Diabetes affects the body in a variety of ways and can trigger several nerve disorders. As time with the disease extends or with poor sugar (glycemic) control, nerve damage throughout the body can develop, causing neuropathy, and leads to numbing of the foot [6, 9]. Nerve disorders may result in no symptoms at all or affect any of the extremities or organ systems.

What causes numbness on the top of the foot?

The likely culprit is nerve damage. When the peroneal nerve, which is a branch of the sciatic nerve, is damaged, the foot can feel numb or tingly [4, 16]. Damage is commonly caused by trauma to the leg or knee or from poor body positioning such as crossing the legs or sleep positions that put pressure on the knee.

How do you improve circulation in your feet?

There are several at-home steps that can help improve circulation. Elevating and stretching the foot are two easily followed options [2, 5, 6, 7]. Improving overall health by stopping smoking, performing low impact exercise (such as swimming) and maintaining healthy levels of blood pressure and cholesterol can also help.

Why do my feet suddenly go numb?

Sudden foot numbness is often caused by compression of the nerves or poor circulation. Wearing ill-fitting shoes, for example, can put strain on the joints and nerves of the foot. Certain diseases, such as diabetes, damage nerves as well [6, 7]. Crossing your legs and other body positions that limit blood flow lead to numbness.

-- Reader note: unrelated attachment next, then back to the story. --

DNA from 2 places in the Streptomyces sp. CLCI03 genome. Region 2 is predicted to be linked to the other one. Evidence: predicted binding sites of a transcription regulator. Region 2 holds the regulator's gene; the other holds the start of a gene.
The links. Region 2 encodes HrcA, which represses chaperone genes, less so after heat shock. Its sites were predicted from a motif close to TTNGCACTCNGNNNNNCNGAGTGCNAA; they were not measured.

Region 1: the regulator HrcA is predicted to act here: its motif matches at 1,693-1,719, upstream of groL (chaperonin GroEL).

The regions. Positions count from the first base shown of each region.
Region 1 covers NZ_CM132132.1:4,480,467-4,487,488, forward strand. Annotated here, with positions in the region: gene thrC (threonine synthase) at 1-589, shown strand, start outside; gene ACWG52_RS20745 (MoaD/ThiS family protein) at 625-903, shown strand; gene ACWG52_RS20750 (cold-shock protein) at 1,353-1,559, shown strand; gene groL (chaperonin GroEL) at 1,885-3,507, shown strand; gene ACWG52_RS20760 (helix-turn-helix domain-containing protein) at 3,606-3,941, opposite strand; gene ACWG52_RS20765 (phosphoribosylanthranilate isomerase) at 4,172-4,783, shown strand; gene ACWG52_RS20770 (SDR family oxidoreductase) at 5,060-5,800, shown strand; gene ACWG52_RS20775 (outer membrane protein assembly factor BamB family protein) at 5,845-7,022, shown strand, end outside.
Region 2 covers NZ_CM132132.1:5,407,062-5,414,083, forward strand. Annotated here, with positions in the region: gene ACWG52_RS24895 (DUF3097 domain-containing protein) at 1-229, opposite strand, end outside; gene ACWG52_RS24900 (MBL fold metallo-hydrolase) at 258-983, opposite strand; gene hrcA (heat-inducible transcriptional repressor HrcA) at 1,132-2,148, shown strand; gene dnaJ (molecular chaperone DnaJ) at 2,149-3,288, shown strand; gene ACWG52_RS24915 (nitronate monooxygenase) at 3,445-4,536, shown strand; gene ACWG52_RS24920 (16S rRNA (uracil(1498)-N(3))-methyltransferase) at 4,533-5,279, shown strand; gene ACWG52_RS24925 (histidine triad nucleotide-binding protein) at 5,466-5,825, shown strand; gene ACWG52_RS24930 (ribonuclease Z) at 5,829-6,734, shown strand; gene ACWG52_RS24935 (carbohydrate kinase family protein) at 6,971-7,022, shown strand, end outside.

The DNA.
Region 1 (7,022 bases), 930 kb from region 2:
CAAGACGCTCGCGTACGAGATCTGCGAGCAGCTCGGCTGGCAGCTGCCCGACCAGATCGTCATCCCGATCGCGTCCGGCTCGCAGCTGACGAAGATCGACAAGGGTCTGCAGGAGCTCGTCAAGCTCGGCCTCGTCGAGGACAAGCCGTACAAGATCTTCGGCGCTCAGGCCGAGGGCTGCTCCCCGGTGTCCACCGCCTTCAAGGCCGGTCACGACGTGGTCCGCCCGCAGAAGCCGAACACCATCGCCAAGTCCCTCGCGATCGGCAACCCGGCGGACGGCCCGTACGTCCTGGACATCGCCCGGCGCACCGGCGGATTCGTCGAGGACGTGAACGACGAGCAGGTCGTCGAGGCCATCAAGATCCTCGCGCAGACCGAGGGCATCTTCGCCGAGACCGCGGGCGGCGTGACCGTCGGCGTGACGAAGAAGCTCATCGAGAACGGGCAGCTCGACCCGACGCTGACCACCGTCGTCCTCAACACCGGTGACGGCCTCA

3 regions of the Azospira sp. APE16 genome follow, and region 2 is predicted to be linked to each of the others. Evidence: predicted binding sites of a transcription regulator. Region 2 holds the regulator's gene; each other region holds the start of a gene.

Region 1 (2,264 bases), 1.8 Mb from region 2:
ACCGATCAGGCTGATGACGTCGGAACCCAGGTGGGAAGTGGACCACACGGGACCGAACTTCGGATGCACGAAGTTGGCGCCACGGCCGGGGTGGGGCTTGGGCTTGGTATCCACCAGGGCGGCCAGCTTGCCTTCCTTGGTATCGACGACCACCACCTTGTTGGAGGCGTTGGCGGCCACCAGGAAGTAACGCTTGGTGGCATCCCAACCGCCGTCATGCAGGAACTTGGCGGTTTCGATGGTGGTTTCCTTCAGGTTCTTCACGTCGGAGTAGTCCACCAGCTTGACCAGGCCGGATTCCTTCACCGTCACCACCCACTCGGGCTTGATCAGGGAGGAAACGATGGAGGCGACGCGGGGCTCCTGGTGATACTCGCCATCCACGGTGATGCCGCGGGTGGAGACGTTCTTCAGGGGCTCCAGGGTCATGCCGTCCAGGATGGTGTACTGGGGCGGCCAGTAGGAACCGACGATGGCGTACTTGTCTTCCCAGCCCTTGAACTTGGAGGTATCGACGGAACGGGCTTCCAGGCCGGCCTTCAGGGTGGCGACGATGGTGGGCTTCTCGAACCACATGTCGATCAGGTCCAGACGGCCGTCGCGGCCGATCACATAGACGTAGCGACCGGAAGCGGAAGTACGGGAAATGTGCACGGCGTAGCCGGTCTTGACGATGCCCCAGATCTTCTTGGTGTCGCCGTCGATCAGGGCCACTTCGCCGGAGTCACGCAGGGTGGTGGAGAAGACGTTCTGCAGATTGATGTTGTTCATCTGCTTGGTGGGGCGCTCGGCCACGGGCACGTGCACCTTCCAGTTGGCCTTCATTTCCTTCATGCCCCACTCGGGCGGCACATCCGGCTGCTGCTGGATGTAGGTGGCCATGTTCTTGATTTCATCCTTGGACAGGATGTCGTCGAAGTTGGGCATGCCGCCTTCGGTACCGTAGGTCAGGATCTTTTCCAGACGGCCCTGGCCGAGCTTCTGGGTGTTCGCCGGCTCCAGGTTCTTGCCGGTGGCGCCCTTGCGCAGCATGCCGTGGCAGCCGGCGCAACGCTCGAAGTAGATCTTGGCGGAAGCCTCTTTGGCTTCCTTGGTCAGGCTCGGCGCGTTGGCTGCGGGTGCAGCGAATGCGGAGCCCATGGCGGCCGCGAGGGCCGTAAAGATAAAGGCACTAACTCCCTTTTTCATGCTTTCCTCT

Questions Your Doctor May Ask About Foot Numbness

To diagnose this condition, your doctor would likely ask the following questions:

  • Have you ever been diagnosed with a psychiatric issue, such as depression, bipolar, schizophrenia, or anxiety disorder?
  • While lying down on a firm surface, keep both legs straight. Have a friend slowly raise one leg at a time by lifting your ankle into the air. Do you have pain in that leg before fully raising it to a perpendicular position? (This is called the straight leg test.)
  • Do any of your body parts (e.g., toes, hands, ears) feel cold?
  • Are you having any difficulty walking?

If you've answered yes to one or more of these questions

Please take a quiz to find out what might be causing your foot numbness. These questions are also covered.

Foot Numbness Quiz

Foot Numbness Symptom Checker Statistics

People who have experienced foot numbness have also experienced: